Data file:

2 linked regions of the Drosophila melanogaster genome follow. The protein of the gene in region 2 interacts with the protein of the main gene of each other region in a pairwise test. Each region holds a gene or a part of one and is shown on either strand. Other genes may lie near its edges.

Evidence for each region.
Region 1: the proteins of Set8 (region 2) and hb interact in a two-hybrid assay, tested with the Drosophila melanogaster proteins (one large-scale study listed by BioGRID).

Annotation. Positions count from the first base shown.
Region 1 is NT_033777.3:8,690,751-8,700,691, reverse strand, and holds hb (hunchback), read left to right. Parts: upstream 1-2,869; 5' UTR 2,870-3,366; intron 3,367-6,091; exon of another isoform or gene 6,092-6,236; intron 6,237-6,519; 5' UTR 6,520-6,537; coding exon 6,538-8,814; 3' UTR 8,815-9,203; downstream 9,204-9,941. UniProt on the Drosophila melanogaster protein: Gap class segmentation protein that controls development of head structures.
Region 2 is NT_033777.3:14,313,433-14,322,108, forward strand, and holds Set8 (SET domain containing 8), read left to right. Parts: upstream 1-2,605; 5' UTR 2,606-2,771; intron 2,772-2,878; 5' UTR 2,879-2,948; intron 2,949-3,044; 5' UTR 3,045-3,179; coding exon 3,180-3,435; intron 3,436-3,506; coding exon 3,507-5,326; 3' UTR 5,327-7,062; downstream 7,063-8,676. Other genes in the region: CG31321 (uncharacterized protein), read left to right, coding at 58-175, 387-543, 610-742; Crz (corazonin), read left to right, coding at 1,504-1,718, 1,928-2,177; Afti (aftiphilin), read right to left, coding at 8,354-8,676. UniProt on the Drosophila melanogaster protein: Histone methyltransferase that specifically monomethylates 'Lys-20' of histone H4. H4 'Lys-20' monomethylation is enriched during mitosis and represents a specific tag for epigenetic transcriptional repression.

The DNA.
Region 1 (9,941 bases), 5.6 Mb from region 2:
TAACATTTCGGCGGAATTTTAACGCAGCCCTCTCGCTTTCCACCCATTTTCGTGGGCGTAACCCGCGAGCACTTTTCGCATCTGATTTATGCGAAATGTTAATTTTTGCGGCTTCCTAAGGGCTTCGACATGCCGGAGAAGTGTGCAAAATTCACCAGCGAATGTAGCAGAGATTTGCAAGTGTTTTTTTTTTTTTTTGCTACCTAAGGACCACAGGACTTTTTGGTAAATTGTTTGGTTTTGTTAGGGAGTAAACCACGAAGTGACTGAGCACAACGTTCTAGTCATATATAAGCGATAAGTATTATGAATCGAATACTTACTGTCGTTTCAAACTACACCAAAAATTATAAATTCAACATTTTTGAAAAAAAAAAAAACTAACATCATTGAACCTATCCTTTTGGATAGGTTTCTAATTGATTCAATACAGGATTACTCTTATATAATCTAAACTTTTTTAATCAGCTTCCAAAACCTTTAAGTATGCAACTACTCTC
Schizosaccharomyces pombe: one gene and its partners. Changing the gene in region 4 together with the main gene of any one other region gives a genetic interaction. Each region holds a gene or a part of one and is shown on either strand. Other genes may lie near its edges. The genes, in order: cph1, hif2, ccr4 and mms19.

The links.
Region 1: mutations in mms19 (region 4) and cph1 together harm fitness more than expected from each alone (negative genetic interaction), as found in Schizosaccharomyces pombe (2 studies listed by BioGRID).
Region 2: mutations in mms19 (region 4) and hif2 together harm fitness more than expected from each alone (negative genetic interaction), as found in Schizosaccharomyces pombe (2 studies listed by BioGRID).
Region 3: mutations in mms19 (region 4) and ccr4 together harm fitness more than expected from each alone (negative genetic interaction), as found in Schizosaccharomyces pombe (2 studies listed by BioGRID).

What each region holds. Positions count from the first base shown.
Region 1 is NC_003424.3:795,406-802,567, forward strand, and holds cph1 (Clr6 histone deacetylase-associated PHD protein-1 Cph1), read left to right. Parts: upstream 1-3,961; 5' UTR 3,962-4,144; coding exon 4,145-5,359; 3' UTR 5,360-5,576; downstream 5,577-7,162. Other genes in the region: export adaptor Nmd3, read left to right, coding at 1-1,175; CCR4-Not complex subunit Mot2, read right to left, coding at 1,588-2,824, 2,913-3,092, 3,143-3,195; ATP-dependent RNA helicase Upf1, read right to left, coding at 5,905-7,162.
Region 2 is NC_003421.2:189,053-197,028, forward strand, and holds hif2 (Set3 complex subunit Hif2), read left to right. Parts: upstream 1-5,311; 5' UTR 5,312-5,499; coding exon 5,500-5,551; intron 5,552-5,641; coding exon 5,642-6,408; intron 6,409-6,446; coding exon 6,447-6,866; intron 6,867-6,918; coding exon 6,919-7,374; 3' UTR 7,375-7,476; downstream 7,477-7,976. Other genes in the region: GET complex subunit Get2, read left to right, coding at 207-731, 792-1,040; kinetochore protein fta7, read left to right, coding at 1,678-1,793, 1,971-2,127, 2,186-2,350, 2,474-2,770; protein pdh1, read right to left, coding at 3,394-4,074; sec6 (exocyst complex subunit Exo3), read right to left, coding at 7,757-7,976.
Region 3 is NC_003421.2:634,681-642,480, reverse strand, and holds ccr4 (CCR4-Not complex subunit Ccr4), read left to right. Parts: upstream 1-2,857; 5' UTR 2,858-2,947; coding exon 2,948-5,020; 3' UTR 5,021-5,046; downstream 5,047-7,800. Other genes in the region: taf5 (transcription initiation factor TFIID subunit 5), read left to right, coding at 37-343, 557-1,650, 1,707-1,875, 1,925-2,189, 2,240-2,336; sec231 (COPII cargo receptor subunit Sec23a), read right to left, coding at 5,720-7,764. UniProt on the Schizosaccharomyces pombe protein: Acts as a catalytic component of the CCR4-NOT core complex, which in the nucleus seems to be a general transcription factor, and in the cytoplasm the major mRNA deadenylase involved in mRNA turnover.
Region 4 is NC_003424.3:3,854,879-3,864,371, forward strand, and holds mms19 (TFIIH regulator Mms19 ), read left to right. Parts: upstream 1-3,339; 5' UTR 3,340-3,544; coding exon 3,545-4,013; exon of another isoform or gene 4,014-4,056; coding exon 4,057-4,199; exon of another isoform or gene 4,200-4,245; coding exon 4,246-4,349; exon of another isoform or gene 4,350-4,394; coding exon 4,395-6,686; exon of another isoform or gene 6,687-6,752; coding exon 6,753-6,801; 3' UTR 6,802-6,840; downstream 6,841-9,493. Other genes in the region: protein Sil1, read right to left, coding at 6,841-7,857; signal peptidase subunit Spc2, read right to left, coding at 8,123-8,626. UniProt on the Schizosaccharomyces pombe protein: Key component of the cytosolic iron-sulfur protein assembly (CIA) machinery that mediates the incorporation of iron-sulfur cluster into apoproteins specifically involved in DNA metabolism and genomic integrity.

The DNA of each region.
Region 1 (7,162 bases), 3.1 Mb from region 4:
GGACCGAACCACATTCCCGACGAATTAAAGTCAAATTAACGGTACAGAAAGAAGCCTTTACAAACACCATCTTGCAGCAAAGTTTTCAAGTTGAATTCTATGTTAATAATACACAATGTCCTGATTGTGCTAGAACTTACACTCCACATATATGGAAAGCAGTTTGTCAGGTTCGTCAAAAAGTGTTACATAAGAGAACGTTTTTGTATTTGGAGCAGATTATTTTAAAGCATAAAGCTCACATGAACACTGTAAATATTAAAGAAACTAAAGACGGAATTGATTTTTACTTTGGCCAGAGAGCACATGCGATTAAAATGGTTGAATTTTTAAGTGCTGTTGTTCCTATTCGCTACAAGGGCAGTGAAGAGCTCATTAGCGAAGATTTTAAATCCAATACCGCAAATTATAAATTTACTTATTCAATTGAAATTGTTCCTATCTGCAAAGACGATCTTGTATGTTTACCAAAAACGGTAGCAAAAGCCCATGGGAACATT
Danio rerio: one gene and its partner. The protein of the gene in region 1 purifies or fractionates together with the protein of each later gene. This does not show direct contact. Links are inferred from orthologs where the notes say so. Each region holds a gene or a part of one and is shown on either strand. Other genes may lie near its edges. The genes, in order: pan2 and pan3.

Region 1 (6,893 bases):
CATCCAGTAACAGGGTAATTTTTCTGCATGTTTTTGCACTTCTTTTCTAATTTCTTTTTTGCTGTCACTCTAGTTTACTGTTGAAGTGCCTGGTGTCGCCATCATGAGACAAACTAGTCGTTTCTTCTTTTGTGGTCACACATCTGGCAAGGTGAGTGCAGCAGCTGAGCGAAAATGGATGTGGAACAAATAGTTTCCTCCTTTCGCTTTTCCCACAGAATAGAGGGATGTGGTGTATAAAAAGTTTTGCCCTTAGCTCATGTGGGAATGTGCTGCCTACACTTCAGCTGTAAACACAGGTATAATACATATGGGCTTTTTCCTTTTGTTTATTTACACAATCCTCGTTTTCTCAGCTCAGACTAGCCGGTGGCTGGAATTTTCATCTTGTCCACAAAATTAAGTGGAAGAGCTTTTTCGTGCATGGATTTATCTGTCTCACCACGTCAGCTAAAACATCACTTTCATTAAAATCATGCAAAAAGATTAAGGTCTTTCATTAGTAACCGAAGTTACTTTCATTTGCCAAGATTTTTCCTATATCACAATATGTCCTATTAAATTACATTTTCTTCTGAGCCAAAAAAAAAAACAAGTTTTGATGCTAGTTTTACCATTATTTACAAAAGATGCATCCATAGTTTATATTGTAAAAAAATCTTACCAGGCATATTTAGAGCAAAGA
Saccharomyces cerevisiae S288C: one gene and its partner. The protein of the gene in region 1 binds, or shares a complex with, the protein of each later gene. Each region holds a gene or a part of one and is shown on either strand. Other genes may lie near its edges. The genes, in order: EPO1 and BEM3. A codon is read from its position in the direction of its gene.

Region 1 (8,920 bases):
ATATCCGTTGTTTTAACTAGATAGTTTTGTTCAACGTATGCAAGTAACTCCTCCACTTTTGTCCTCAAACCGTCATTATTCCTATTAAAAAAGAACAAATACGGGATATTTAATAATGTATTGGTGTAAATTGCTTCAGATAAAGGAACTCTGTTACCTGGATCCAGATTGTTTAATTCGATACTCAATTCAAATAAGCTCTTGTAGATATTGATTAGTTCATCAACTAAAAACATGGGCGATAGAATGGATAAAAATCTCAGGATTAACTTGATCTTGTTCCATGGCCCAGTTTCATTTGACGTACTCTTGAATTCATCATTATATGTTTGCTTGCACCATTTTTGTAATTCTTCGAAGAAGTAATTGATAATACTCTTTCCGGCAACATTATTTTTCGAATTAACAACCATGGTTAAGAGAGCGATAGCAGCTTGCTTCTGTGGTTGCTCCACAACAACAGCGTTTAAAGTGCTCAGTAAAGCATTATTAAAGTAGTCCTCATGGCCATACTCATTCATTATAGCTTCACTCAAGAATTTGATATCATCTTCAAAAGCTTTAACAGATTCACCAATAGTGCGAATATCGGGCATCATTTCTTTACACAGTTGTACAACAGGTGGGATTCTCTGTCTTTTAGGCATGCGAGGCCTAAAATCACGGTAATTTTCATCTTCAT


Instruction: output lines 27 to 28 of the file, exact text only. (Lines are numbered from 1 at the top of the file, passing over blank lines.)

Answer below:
Region 1 (8,920 bases):
ATATCCGTTGTTTTAACTAGATAGTTTTGTTCAACGTATGCAAGTAACTCCTCCACTTTTGTCCTCAAACCGTCATTATTCCTATTAAAAAAGAACAAATACGGGATATTTAATAATGTATTGGTGTAAATTGCTTCAGATAAAGGAACTCTGTTACCTGGATCCAGATTGTTTAATTCGATACTCAATTCAAATAAGCTCTTGTAGATATTGATTAGTTCATCAACTAAAAACATGGGCGATAGAATGGATAAAAATCTCAGGATTAACTTGATCTTGTTCCATGGCCCAGTTTCATTTGACGTACTCTTGAATTCATCATTATATGTTTGCTTGCACCATTTTTGTAATTCTTCGAAGAAGTAATTGATAATACTCTTTCCGGCAACATTATTTTTCGAATTAACAACCATGGTTAAGAGAGCGATAGCAGCTTGCTTCTGTGGTTGCTCCACAACAACAGCGTTTAAAGTGCTCAGTAAAGCATTATTAAAGTAGTCCTCATGGCCATACTCATTCATTATAGCTTCACTCAAGAATTTGATATCATCTTCAAAAGCTTTAACAGATTCACCAATAGTGCGAATATCGGGCATCATTTCTTTACACAGTTGTACAACAGGTGGGATTCTCTGTCTTTTAGGCATGCGAGGCCTAAAATCACGGTAATTTTCATCTTCAT